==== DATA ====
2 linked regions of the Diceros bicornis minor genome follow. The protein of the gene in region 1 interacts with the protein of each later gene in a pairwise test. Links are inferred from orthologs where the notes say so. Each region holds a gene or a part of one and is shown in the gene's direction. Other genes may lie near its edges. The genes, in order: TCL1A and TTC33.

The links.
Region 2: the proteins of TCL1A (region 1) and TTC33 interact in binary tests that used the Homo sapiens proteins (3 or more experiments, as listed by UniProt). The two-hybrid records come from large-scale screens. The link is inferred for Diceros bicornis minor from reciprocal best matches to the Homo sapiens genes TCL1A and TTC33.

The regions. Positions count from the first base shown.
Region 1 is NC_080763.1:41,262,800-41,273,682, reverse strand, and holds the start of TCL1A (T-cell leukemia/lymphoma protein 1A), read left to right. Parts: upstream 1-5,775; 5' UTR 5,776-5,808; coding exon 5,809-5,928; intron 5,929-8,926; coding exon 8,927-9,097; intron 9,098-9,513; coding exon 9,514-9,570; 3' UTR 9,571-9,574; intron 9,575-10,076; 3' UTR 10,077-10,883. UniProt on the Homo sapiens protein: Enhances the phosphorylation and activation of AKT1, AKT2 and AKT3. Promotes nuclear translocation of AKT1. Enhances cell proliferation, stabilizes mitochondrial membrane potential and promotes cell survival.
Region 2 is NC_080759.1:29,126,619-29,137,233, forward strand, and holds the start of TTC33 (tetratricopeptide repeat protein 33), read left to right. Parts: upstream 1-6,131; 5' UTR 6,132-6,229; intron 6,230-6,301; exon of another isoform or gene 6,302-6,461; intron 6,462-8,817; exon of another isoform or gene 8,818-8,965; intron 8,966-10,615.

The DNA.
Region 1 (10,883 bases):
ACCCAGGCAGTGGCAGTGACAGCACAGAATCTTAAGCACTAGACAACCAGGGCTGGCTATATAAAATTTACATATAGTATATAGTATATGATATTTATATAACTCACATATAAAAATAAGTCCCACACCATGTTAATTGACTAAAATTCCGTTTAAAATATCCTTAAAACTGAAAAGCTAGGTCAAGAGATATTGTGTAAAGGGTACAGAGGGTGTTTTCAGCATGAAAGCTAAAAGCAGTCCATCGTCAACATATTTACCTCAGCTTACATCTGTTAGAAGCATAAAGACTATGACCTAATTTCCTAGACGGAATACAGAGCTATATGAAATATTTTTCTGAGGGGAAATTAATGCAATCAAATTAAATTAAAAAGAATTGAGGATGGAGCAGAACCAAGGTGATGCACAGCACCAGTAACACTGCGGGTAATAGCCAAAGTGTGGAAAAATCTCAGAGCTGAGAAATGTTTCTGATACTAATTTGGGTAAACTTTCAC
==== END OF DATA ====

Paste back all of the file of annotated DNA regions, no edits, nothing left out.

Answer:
2 linked regions of the Diceros bicornis minor genome follow. The protein of the gene in region 1 interacts with the protein of each later gene in a pairwise test. Links are inferred from orthologs where the notes say so. Each region holds a gene or a part of one and is shown in the gene's direction. Other genes may lie near its edges. The genes, in order: TCL1A and TTC33.

The links.
Region 2: the proteins of TCL1A (region 1) and TTC33 interact in binary tests that used the Homo sapiens proteins (3 or more experiments, as listed by UniProt). The two-hybrid records come from large-scale screens. The link is inferred for Diceros bicornis minor from reciprocal best matches to the Homo sapiens genes TCL1A and TTC33.

The regions. Positions count from the first base shown.
Region 1 is NC_080763.1:41,262,800-41,273,682, reverse strand, and holds the start of TCL1A (T-cell leukemia/lymphoma protein 1A), read left to right. Parts: upstream 1-5,775; 5' UTR 5,776-5,808; coding exon 5,809-5,928; intron 5,929-8,926; coding exon 8,927-9,097; intron 9,098-9,513; coding exon 9,514-9,570; 3' UTR 9,571-9,574; intron 9,575-10,076; 3' UTR 10,077-10,883. UniProt on the Homo sapiens protein: Enhances the phosphorylation and activation of AKT1, AKT2 and AKT3. Promotes nuclear translocation of AKT1. Enhances cell proliferation, stabilizes mitochondrial membrane potential and promotes cell survival.
Region 2 is NC_080759.1:29,126,619-29,137,233, forward strand, and holds the start of TTC33 (tetratricopeptide repeat protein 33), read left to right. Parts: upstream 1-6,131; 5' UTR 6,132-6,229; intron 6,230-6,301; exon of another isoform or gene 6,302-6,461; intron 6,462-8,817; exon of another isoform or gene 8,818-8,965; intron 8,966-10,615.

The DNA.
Region 1 (10,883 bases):
ACCCAGGCAGTGGCAGTGACAGCACAGAATCTTAAGCACTAGACAACCAGGGCTGGCTATATAAAATTTACATATAGTATATAGTATATGATATTTATATAACTCACATATAAAAATAAGTCCCACACCATGTTAATTGACTAAAATTCCGTTTAAAATATCCTTAAAACTGAAAAGCTAGGTCAAGAGATATTGTGTAAAGGGTACAGAGGGTGTTTTCAGCATGAAAGCTAAAAGCAGTCCATCGTCAACATATTTACCTCAGCTTACATCTGTTAGAAGCATAAAGACTATGACCTAATTTCCTAGACGGAATACAGAGCTATATGAAATATTTTTCTGAGGGGAAATTAATGCAATCAAATTAAATTAAAAAGAATTGAGGATGGAGCAGAACCAAGGTGATGCACAGCACCAGTAACACTGCGGGTAATAGCCAAAGTGTGGAAAAATCTCAGAGCTGAGAAATGTTTCTGATACTAATTTGGGTAAACTTTCAC